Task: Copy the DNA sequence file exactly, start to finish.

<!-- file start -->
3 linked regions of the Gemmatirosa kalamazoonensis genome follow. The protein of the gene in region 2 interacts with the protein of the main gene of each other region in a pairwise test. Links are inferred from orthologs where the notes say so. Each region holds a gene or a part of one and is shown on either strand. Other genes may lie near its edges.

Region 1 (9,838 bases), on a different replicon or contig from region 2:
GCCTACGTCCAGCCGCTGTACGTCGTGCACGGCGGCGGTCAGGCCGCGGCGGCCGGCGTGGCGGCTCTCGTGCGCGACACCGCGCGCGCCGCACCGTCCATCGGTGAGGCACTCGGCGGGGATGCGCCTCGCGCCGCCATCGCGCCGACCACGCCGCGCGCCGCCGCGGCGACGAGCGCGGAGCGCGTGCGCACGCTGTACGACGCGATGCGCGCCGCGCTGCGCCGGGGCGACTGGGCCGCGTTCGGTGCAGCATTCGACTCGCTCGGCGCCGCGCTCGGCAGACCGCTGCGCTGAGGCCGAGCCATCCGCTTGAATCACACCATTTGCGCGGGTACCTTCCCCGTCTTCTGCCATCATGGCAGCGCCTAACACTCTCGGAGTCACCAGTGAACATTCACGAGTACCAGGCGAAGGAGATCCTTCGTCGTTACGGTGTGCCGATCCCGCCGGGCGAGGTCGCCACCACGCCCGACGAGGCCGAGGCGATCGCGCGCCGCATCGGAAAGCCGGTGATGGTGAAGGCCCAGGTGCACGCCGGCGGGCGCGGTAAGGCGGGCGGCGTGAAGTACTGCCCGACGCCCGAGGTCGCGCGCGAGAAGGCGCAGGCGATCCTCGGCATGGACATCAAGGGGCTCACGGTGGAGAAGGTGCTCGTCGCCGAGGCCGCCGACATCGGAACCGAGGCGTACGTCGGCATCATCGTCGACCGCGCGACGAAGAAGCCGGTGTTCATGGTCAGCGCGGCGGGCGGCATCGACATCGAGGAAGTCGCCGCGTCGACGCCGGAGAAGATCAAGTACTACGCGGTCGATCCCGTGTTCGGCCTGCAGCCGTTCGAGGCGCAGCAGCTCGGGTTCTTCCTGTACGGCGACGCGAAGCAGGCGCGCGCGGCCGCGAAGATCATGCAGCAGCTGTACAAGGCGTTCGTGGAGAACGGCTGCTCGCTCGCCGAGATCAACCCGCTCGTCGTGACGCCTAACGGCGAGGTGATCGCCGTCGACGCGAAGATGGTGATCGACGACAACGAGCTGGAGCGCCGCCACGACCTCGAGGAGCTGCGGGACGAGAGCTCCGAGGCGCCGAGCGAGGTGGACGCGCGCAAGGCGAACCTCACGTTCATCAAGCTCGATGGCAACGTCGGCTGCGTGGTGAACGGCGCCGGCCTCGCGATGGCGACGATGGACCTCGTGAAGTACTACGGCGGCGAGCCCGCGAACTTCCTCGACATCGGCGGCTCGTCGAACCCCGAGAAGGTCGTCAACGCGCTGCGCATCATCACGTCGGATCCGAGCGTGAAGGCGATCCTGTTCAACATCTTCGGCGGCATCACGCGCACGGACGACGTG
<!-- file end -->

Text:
3 linked regions of the Gemmatirosa kalamazoonensis genome follow. The protein of the gene in region 2 interacts with the protein of the main gene of each other region in a pairwise test. Links are inferred from orthologs where the notes say so. Each region holds a gene or a part of one and is shown on either strand. Other genes may lie near its edges.

Region 1 (9,838 bases), on a different replicon or contig from region 2:
GCCTACGTCCAGCCGCTGTACGTCGTGCACGGCGGCGGTCAGGCCGCGGCGGCCGGCGTGGCGGCTCTCGTGCGCGACACCGCGCGCGCCGCACCGTCCATCGGTGAGGCACTCGGCGGGGATGCGCCTCGCGCCGCCATCGCGCCGACCACGCCGCGCGCCGCCGCGGCGACGAGCGCGGAGCGCGTGCGCACGCTGTACGACGCGATGCGCGCCGCGCTGCGCCGGGGCGACTGGGCCGCGTTCGGTGCAGCATTCGACTCGCTCGGCGCCGCGCTCGGCAGACCGCTGCGCTGAGGCCGAGCCATCCGCTTGAATCACACCATTTGCGCGGGTACCTTCCCCGTCTTCTGCCATCATGGCAGCGCCTAACACTCTCGGAGTCACCAGTGAACATTCACGAGTACCAGGCGAAGGAGATCCTTCGTCGTTACGGTGTGCCGATCCCGCCGGGCGAGGTCGCCACCACGCCCGACGAGGCCGAGGCGATCGCGCGCCGCATCGGAAAGCCGGTGATGGTGAAGGCCCAGGTGCACGCCGGCGGGCGCGGTAAGGCGGGCGGCGTGAAGTACTGCCCGACGCCCGAGGTCGCGCGCGAGAAGGCGCAGGCGATCCTCGGCATGGACATCAAGGGGCTCACGGTGGAGAAGGTGCTCGTCGCCGAGGCCGCCGACATCGGAACCGAGGCGTACGTCGGCATCATCGTCGACCGCGCGACGAAGAAGCCGGTGTTCATGGTCAGCGCGGCGGGCGGCATCGACATCGAGGAAGTCGCCGCGTCGACGCCGGAGAAGATCAAGTACTACGCGGTCGATCCCGTGTTCGGCCTGCAGCCGTTCGAGGCGCAGCAGCTCGGGTTCTTCCTGTACGGCGACGCGAAGCAGGCGCGCGCGGCCGCGAAGATCATGCAGCAGCTGTACAAGGCGTTCGTGGAGAACGGCTGCTCGCTCGCCGAGATCAACCCGCTCGTCGTGACGCCTAACGGCGAGGTGATCGCCGTCGACGCGAAGATGGTGATCGACGACAACGAGCTGGAGCGCCGCCACGACCTCGAGGAGCTGCGGGACGAGAGCTCCGAGGCGCCGAGCGAGGTGGACGCGCGCAAGGCGAACCTCACGTTCATCAAGCTCGATGGCAACGTCGGCTGCGTGGTGAACGGCGCCGGCCTCGCGATGGCGACGATGGACCTCGTGAAGTACTACGGCGGCGAGCCCGCGAACTTCCTCGACATCGGCGGCTCGTCGAACCCCGAGAAGGTCGTCAACGCGCTGCGCATCATCACGTCGGATCCGAGCGTGAAGGCGATCCTGTTCAACATCTTCGGCGGCATCACGCGCACGGACGACGTG